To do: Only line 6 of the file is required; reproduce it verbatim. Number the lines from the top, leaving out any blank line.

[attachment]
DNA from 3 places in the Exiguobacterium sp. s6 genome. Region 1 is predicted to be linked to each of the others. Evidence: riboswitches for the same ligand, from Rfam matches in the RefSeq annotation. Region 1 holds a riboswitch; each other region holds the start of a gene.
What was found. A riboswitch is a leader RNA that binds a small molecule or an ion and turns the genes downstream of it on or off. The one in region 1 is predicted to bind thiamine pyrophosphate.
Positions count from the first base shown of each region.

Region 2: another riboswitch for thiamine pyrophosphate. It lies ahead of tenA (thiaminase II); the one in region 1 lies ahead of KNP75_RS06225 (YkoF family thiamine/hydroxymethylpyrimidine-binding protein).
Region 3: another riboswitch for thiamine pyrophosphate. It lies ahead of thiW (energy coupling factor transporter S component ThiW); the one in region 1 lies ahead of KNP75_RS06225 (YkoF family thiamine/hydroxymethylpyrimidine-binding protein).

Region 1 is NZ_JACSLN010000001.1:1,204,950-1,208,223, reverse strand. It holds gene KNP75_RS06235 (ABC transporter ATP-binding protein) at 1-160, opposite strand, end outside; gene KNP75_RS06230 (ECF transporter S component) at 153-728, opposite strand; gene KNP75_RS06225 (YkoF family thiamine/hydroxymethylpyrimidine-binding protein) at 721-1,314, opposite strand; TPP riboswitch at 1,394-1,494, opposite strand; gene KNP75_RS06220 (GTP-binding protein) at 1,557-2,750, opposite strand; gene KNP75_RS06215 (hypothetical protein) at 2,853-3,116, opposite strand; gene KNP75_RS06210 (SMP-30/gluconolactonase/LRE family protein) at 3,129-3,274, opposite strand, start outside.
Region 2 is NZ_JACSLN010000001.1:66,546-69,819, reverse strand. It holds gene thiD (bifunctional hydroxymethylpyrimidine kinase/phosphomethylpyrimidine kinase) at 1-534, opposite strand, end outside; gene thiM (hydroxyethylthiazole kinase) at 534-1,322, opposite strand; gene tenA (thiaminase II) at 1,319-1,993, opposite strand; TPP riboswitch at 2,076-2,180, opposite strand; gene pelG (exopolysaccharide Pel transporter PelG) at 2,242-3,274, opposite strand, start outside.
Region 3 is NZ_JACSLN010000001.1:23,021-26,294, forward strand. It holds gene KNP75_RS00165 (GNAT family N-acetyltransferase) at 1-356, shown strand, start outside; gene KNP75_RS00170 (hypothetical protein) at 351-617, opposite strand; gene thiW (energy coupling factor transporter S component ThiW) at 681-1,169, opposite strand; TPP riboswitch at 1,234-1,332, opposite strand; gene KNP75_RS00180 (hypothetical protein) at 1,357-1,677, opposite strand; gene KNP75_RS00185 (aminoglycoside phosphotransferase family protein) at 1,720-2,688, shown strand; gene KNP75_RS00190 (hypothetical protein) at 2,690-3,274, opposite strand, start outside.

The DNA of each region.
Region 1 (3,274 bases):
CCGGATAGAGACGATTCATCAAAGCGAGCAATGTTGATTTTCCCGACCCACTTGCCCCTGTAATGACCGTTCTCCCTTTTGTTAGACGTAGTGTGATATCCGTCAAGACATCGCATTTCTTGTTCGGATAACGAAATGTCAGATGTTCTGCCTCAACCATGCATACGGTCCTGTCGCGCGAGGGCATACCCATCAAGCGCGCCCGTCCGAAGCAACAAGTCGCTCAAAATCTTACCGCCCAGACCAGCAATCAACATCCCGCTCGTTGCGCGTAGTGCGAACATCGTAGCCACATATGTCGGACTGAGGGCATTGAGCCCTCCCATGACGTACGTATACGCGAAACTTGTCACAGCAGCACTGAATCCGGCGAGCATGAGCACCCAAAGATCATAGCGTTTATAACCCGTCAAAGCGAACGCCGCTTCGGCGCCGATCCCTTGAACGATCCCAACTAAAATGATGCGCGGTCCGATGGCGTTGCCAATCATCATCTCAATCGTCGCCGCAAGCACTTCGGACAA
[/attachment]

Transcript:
Region 1 is NZ_JACSLN010000001.1:1,204,950-1,208,223, reverse strand. It holds gene KNP75_RS06235 (ABC transporter ATP-binding protein) at 1-160, opposite strand, end outside; gene KNP75_RS06230 (ECF transporter S component) at 153-728, opposite strand; gene KNP75_RS06225 (YkoF family thiamine/hydroxymethylpyrimidine-binding protein) at 721-1,314, opposite strand; TPP riboswitch at 1,394-1,494, opposite strand; gene KNP75_RS06220 (GTP-binding protein) at 1,557-2,750, opposite strand; gene KNP75_RS06215 (hypothetical protein) at 2,853-3,116, opposite strand; gene KNP75_RS06210 (SMP-30/gluconolactonase/LRE family protein) at 3,129-3,274, opposite strand, start outside.